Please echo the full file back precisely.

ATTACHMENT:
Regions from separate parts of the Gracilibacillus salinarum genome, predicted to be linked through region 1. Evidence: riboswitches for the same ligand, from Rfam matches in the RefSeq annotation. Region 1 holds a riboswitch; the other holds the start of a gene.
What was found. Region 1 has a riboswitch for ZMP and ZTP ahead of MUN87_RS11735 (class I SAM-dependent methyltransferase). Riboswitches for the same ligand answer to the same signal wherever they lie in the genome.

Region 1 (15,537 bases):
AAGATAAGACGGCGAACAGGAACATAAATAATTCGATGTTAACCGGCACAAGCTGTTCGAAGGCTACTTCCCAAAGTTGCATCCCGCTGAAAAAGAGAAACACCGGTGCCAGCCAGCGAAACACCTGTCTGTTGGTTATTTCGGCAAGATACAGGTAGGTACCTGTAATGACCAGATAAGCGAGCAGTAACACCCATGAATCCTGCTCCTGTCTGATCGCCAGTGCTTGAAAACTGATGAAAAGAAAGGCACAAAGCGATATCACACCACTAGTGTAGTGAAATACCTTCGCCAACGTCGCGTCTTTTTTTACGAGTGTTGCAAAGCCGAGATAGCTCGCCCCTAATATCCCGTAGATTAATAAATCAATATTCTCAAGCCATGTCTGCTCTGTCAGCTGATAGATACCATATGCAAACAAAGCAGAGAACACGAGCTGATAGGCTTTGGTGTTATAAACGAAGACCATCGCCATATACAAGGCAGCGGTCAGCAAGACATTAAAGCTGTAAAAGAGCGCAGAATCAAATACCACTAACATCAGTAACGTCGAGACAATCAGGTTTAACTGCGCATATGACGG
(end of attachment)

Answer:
Regions from separate parts of the Gracilibacillus salinarum genome, predicted to be linked through region 1. Evidence: riboswitches for the same ligand, from Rfam matches in the RefSeq annotation. Region 1 holds a riboswitch; the other holds the start of a gene.
What was found. Region 1 has a riboswitch for ZMP and ZTP ahead of MUN87_RS11735 (class I SAM-dependent methyltransferase). Riboswitches for the same ligand answer to the same signal wherever they lie in the genome.

Region 1 (15,537 bases):
AAGATAAGACGGCGAACAGGAACATAAATAATTCGATGTTAACCGGCACAAGCTGTTCGAAGGCTACTTCCCAAAGTTGCATCCCGCTGAAAAAGAGAAACACCGGTGCCAGCCAGCGAAACACCTGTCTGTTGGTTATTTCGGCAAGATACAGGTAGGTACCTGTAATGACCAGATAAGCGAGCAGTAACACCCATGAATCCTGCTCCTGTCTGATCGCCAGTGCTTGAAAACTGATGAAAAGAAAGGCACAAAGCGATATCACACCACTAGTGTAGTGAAATACCTTCGCCAACGTCGCGTCTTTTTTTACGAGTGTTGCAAAGCCGAGATAGCTCGCCCCTAATATCCCGTAGATTAATAAATCAATATTCTCAAGCCATGTCTGCTCTGTCAGCTGATAGATACCATATGCAAACAAAGCAGAGAACACGAGCTGATAGGCTTTGGTGTTATAAACGAAGACCATCGCCATATACAAGGCAGCGGTCAGCAAGACATTAAAGCTGTAAAAGAGCGCAGAATCAAATACCACTAACATCAGTAACGTCGAGACAATCAGGTTTAACTGCGCATATGACGG